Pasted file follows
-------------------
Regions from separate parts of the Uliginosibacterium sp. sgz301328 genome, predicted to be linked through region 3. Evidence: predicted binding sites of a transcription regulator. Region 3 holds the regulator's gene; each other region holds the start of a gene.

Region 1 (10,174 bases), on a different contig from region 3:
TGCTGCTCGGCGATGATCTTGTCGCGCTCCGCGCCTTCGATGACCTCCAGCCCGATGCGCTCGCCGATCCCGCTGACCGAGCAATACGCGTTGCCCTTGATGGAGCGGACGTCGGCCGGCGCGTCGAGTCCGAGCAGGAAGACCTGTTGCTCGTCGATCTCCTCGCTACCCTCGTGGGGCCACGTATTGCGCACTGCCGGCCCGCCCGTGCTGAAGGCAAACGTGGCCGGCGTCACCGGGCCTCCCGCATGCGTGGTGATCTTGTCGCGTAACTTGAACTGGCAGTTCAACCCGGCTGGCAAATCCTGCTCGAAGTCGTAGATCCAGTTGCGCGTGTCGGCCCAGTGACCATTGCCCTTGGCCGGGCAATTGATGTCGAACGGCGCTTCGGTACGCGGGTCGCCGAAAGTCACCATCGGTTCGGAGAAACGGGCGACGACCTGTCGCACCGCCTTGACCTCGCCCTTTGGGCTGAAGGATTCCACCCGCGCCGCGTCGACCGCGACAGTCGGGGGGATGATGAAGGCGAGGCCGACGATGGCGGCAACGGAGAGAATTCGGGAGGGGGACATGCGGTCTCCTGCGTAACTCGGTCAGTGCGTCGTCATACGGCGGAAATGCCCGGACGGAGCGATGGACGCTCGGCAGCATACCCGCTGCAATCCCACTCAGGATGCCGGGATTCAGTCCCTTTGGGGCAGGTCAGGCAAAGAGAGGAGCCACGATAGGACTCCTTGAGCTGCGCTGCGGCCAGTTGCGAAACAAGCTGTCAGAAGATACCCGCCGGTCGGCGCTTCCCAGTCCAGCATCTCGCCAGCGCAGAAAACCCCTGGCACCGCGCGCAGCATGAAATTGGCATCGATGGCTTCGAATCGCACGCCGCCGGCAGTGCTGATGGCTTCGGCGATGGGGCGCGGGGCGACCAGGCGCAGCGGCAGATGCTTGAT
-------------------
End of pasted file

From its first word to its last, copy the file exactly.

Regions from separate parts of the Uliginosibacterium sp. sgz301328 genome, predicted to be linked through region 3. Evidence: predicted binding sites of a transcription regulator. Region 3 holds the regulator's gene; each other region holds the start of a gene.

Region 1 (10,174 bases), on a different contig from region 3:
TGCTGCTCGGCGATGATCTTGTCGCGCTCCGCGCCTTCGATGACCTCCAGCCCGATGCGCTCGCCGATCCCGCTGACCGAGCAATACGCGTTGCCCTTGATGGAGCGGACGTCGGCCGGCGCGTCGAGTCCGAGCAGGAAGACCTGTTGCTCGTCGATCTCCTCGCTACCCTCGTGGGGCCACGTATTGCGCACTGCCGGCCCGCCCGTGCTGAAGGCAAACGTGGCCGGCGTCACCGGGCCTCCCGCATGCGTGGTGATCTTGTCGCGTAACTTGAACTGGCAGTTCAACCCGGCTGGCAAATCCTGCTCGAAGTCGTAGATCCAGTTGCGCGTGTCGGCCCAGTGACCATTGCCCTTGGCCGGGCAATTGATGTCGAACGGCGCTTCGGTACGCGGGTCGCCGAAAGTCACCATCGGTTCGGAGAAACGGGCGACGACCTGTCGCACCGCCTTGACCTCGCCCTTTGGGCTGAAGGATTCCACCCGCGCCGCGTCGACCGCGACAGTCGGGGGGATGATGAAGGCGAGGCCGACGATGGCGGCAACGGAGAGAATTCGGGAGGGGGACATGCGGTCTCCTGCGTAACTCGGTCAGTGCGTCGTCATACGGCGGAAATGCCCGGACGGAGCGATGGACGCTCGGCAGCATACCCGCTGCAATCCCACTCAGGATGCCGGGATTCAGTCCCTTTGGGGCAGGTCAGGCAAAGAGAGGAGCCACGATAGGACTCCTTGAGCTGCGCTGCGGCCAGTTGCGAAACAAGCTGTCAGAAGATACCCGCCGGTCGGCGCTTCCCAGTCCAGCATCTCGCCAGCGCAGAAAACCCCTGGCACCGCGCGCAGCATGAAATTGGCATCGATGGCTTCGAATCGCACGCCGCCGGCAGTGCTGATGGCTTCGGCGATGGGGCGCGGGGCGACCAGGCGCAGCGGCAGATGCTTGAT